Fast forward eight more hours.
The project is done and entered. I’ve got a script for the pitch and someone to help me deliver it. Everything was perfect.
I took a deep breath, walked on stage, and started reciting my lines:
“Alexa, start web design”
“Alexa, start web design”
The next 45 seconds were filled with awkward attempts to get a response from Alexa. I tried to explain what would’ve happened had the stage wifi worked and then my time was up.
Once behind the curtains, I ran around begging various people to let me to present again. Eventually I got, “If there’s time at the end, you can go again.”
Two hours later, I got the go-ahead to present again. This time rather than trying to speak the commands to Alexa, I typed them directly into the debug console and prayed for the best.
It went well, but definitely wasn’t anything to write home about.
So, you can understand that I was completely surprised when the judges announced Alexa Site had won.
A Look Behind the Curtain.
How it works
Alexa Site uses Amazon’s Alexa Skills Kit and a Node.js library I built to communicate with Squarespace’s APIs.
Alexa Site works as follows:
- A user makes a request for a change with Alexa
- Alexa breaks down the request into an Intent (the action the user want’s to preform e.g. align) and Slots (the parameters of the action e.g. left)
- Then it runs an associated Amazon Lambda Function (a short lived application instance)
- The Lambda Function runs and communicates with Squarespace to make the change.
- Lastly, the Lambda Function gives Alexa either a success or error response to speak.
Here’s what some of the code looks like:
First you list the intents you want Alexa to respond to
Then you supply a few sample commands a user might give.
And it’ll call methods like these:
And that’s the gist of it.
What’s next for Alexa Site?
Some common questions I’ve gotten are:
- When can I use it?
- Are you going to release it for public use?
- Are you going to continue working on it?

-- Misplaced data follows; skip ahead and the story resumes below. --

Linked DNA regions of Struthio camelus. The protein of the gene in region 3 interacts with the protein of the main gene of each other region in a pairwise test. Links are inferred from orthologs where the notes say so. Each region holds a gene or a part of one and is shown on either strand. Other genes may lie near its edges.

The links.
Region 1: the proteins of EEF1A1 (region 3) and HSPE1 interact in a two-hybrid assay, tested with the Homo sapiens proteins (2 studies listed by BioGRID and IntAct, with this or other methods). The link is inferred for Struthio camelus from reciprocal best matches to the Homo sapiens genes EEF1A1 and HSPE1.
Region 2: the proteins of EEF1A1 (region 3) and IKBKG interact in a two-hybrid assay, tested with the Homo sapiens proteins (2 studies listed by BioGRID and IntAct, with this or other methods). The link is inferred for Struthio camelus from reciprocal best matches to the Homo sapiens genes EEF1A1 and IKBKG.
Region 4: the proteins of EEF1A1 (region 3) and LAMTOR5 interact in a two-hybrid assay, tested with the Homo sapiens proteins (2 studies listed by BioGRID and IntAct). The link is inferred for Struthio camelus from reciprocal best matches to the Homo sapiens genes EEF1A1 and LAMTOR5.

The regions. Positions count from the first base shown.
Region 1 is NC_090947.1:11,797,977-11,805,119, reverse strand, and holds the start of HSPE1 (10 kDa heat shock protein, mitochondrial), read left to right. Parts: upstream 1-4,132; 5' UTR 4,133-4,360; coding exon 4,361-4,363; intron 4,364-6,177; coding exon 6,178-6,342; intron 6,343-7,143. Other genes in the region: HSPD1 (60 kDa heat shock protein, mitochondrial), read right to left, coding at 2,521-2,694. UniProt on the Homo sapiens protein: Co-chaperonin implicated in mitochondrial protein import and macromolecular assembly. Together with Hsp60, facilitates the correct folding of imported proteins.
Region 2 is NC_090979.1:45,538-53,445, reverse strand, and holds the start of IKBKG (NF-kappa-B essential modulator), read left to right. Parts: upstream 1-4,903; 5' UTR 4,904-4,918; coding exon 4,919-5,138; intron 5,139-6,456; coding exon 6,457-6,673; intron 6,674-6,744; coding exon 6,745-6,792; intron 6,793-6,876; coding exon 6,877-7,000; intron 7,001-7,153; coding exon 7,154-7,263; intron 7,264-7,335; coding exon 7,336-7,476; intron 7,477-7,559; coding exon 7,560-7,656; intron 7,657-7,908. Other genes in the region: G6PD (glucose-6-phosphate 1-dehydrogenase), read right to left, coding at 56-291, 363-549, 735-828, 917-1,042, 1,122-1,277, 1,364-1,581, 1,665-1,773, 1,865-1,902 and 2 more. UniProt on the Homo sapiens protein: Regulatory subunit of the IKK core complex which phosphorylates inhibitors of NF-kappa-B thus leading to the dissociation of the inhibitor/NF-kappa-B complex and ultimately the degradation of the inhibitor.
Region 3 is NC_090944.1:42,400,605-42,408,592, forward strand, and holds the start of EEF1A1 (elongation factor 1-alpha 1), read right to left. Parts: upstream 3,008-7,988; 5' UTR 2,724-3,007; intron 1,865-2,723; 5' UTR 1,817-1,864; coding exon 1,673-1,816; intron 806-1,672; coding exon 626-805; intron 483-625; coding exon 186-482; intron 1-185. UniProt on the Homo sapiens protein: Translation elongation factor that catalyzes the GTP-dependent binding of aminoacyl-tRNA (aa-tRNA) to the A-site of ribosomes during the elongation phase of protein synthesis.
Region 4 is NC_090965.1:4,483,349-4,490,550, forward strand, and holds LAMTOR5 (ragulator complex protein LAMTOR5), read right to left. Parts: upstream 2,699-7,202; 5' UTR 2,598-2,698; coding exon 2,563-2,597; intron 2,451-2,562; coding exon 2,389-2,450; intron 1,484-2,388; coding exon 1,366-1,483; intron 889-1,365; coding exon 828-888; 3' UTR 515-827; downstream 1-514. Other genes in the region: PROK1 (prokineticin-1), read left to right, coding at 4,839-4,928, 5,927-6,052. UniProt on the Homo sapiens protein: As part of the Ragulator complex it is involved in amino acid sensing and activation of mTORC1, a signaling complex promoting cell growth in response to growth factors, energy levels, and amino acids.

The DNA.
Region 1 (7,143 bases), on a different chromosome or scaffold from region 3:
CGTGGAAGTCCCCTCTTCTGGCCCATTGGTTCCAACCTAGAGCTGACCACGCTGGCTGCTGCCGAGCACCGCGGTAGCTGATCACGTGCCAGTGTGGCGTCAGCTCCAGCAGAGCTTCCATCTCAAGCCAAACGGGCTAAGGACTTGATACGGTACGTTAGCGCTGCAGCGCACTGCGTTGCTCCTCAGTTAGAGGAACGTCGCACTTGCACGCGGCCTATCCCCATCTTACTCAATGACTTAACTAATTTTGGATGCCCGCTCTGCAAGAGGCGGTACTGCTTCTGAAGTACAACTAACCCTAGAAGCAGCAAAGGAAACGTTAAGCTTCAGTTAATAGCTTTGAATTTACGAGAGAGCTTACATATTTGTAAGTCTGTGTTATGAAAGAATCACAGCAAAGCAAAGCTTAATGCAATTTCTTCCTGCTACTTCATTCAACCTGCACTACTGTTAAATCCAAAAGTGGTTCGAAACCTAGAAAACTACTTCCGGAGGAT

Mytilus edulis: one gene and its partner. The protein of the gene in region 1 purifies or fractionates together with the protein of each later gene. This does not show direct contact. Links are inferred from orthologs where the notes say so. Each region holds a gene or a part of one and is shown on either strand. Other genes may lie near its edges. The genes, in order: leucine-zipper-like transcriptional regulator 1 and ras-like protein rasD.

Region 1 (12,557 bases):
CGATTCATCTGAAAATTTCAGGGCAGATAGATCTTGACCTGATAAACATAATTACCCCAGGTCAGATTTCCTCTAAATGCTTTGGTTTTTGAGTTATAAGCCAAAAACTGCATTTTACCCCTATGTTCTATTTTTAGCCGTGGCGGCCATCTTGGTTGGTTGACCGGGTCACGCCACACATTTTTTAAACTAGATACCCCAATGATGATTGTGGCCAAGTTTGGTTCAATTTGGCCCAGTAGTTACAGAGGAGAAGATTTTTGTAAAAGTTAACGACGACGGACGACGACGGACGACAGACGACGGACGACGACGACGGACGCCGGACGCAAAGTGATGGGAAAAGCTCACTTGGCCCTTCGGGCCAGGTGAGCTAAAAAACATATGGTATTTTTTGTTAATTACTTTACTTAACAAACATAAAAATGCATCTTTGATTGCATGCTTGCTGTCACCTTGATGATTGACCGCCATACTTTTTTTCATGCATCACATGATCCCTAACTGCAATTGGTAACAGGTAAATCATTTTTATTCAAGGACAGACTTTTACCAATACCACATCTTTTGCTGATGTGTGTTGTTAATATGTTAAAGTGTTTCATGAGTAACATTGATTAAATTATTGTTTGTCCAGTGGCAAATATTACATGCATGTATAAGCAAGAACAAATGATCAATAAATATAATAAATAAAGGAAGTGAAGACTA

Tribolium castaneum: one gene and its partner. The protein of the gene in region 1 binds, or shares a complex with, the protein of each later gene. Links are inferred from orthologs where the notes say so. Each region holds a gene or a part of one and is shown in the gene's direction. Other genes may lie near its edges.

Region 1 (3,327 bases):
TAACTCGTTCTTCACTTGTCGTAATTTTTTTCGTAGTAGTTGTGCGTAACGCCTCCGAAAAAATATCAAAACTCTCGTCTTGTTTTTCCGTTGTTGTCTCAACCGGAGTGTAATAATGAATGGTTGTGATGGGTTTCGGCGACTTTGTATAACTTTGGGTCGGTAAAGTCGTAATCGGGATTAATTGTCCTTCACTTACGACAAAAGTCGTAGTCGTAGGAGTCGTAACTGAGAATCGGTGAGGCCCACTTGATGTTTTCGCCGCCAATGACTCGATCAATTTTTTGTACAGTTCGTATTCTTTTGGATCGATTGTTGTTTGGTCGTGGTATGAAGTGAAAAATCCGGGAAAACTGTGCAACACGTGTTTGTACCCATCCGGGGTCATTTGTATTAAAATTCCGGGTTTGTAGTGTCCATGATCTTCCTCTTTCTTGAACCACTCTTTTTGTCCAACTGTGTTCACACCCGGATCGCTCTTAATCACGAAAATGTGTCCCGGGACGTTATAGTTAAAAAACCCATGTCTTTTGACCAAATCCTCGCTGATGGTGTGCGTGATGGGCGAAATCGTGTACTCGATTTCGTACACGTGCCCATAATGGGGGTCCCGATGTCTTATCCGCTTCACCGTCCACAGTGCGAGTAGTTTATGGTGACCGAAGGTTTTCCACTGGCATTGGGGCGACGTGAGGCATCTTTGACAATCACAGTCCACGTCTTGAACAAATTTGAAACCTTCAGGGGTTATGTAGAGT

- Are you going to open source it?
Honestly, I don’t know the answer to any of these questions.
On one hand, there are a bunch of things I’d love to do with it:
- Get it to work with all of the Squarespace themes, any style tweak, and any type of page
- Allow you to adjust styles outside of Squarespace’s set list
- Get it to work with non-Squarespace websites
On the other hand, there are a few of uncertainties:
- Squarespace’s API has no license agreement and could change at any time
- I’m not sure this a product that needs to exist
- I’m not sure I want to try my hand at a startup right now
If you’d like to help out feel free to shoot me an email at email@example.com, so that we can chat.
This was a team effort
Although I wrote the code for Alexa Site, I didn’t get to that stage by myself. I’d like to thank:
- Mark and Norman for advising me to not use Selenium (I should’ve listened)
- Dillon for practicing and pitching the project with me
- Andre for keeping me company during the late hours of the night and for introducing me to Dillon
- The Rob McCauley and Paul Cutsinger from the Alexa Team for helping me debug
- The stage crew at Tech Crunch for putting up with my pleading for another shot and for helping to resolve a host of technical issues
- The judges for seeing something in my project
- And finally my Mom for putting up with all of these shenanigans on Mother’s Day